Richard Wagner’s dream of Total Theater—a sweeping synthesis of dance, music, spectacle, and poetry—didn’t come cheap. Bayreuth, the theater built expressly for his all-encompassing Ring Cycle, required not only the patronage of the insane King Ludwig but deutsche marks and dollars from Wagner societies around the world. Gesamtkunstwerk, the crunchy German word for the perfectly integrated masterpiece Wagner dreamed of, would seem to be beyond the budgets of most downtown companies. Yet, ironically, the term has had its American realization not in the luxury of Lincoln Center but in our Off-Broadway pocket stages. Where else but at Richard Foreman’s Ontological Theater or the Wooster Group’s Performing Garage has drama and design blended so seamlessly with symphonic sound? Perhaps not exactly what Wagner had in mind, but the break from shallow realism would certainly have tickled his mythic sensibility.
Target Margin, the still emerging heir to the Foreman-Wooster Group legacy, provides an opportunity for downtown artists to playfully investigate the influence of the big German W. “The Operatic Era Laboratory,” a shoestring though impressively curated event underway at the Lower East Side’s Flamboyan Theater, includes five productions by up-and-coming oddball auteurs, a staged reading of Charles Ludlum’s hilarious Der Ring Gott Farblonjet, and even a lecture exploring Hitler’s notorious fondness for The Ring. Though Wagner’s titanic aesthetic may have become gaudily packaged for fur-wrapped dilettantes of both sexes, his music-drama continues to exert a hold on the common folk drawn by the basic human need to experience something radically transcendent.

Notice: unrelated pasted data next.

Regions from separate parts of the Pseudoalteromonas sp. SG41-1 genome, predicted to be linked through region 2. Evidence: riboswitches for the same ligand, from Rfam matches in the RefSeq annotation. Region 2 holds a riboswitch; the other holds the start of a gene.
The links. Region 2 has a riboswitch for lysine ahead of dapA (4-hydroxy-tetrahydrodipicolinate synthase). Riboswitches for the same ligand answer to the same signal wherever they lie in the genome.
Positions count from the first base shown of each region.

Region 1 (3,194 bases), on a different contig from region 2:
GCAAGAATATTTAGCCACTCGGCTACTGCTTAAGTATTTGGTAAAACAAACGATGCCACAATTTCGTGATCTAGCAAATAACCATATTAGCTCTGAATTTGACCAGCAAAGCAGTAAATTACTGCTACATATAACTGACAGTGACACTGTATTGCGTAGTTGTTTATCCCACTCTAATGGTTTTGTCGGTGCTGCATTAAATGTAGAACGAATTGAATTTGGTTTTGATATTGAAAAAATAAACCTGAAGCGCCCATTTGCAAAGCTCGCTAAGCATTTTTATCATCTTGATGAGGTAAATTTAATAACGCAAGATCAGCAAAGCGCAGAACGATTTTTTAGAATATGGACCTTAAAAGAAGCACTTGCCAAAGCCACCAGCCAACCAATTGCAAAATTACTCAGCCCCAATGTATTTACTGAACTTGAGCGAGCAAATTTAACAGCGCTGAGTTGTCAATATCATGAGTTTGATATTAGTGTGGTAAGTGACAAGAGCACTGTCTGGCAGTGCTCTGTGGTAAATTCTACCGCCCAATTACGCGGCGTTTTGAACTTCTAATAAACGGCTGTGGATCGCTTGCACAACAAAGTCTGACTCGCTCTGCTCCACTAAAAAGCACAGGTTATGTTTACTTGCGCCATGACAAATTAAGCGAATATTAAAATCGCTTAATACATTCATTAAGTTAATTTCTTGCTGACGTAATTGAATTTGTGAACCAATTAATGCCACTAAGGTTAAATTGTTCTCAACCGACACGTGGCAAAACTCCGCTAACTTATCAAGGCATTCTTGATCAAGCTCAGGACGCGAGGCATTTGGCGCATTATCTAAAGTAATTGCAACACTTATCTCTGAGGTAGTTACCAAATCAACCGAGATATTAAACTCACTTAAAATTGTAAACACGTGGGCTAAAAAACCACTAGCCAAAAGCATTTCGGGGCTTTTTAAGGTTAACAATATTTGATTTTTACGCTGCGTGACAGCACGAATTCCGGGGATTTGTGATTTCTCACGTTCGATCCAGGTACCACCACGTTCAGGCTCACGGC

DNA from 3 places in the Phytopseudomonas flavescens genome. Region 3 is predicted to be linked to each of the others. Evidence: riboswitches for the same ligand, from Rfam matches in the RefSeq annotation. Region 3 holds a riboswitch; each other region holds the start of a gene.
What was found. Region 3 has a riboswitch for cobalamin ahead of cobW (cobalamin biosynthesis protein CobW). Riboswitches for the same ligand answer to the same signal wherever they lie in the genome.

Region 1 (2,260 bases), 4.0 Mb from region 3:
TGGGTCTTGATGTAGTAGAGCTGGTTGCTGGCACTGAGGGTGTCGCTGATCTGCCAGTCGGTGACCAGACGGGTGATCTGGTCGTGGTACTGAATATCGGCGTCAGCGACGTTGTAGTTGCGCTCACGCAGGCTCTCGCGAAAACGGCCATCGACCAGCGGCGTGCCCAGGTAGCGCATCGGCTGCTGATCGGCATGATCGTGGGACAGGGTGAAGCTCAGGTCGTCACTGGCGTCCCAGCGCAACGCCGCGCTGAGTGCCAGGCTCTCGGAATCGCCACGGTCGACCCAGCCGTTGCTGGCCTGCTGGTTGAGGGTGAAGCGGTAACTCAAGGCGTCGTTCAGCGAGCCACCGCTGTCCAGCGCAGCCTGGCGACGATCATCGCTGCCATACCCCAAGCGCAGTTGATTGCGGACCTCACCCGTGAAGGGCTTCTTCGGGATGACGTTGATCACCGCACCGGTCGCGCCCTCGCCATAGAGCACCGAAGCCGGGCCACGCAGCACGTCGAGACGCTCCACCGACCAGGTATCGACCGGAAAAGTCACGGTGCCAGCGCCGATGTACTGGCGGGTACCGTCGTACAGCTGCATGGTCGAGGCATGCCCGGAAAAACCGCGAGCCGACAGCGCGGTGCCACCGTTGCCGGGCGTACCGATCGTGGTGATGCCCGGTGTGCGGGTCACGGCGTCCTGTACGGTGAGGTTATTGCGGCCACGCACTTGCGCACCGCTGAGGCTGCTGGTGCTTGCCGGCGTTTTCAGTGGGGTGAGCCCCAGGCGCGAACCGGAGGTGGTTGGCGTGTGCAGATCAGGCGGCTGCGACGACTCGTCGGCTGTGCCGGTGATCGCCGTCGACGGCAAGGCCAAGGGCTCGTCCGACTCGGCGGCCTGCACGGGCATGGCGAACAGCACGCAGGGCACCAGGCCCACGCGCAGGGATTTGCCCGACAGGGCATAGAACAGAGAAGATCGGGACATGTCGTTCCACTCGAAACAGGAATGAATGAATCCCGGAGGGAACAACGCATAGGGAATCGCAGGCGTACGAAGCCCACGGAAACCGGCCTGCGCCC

Of the two forays into Wagnermania I checked out by review time, the more promising is the Rattazzi Brothers’ multimedia Ring Cycle. Conceived and directed by Steven and James Rattazzi, the piece explores the opera’s cultural place in a futuristic era where a pill-dispensing corporation regulates mental health and advertisers are allowed direct entry into consumers’ brains. Antidepressants have rendered art a distant memory, with only the most commercial forms of creativity cracking through the muffled cheer. The sketchy setup revolves around the last living director (an uncharacteristically restrained Steven Rattazzi), who’s been brought out of retirement (i.e., given permission to stop his meds) by Big Brother to adapt Wagner’s four-part opera into a highbrow marketing tool. Clearly, some fascistic impulse is driving the campaign (video interviews with academics spell out the anti-Semitic aspects of The Ring), though the production drolly concentrates on the confrontation between our puny, popularizing sensibilities and a work whose breathtaking scale makes it seem a dinosaur of the imagination.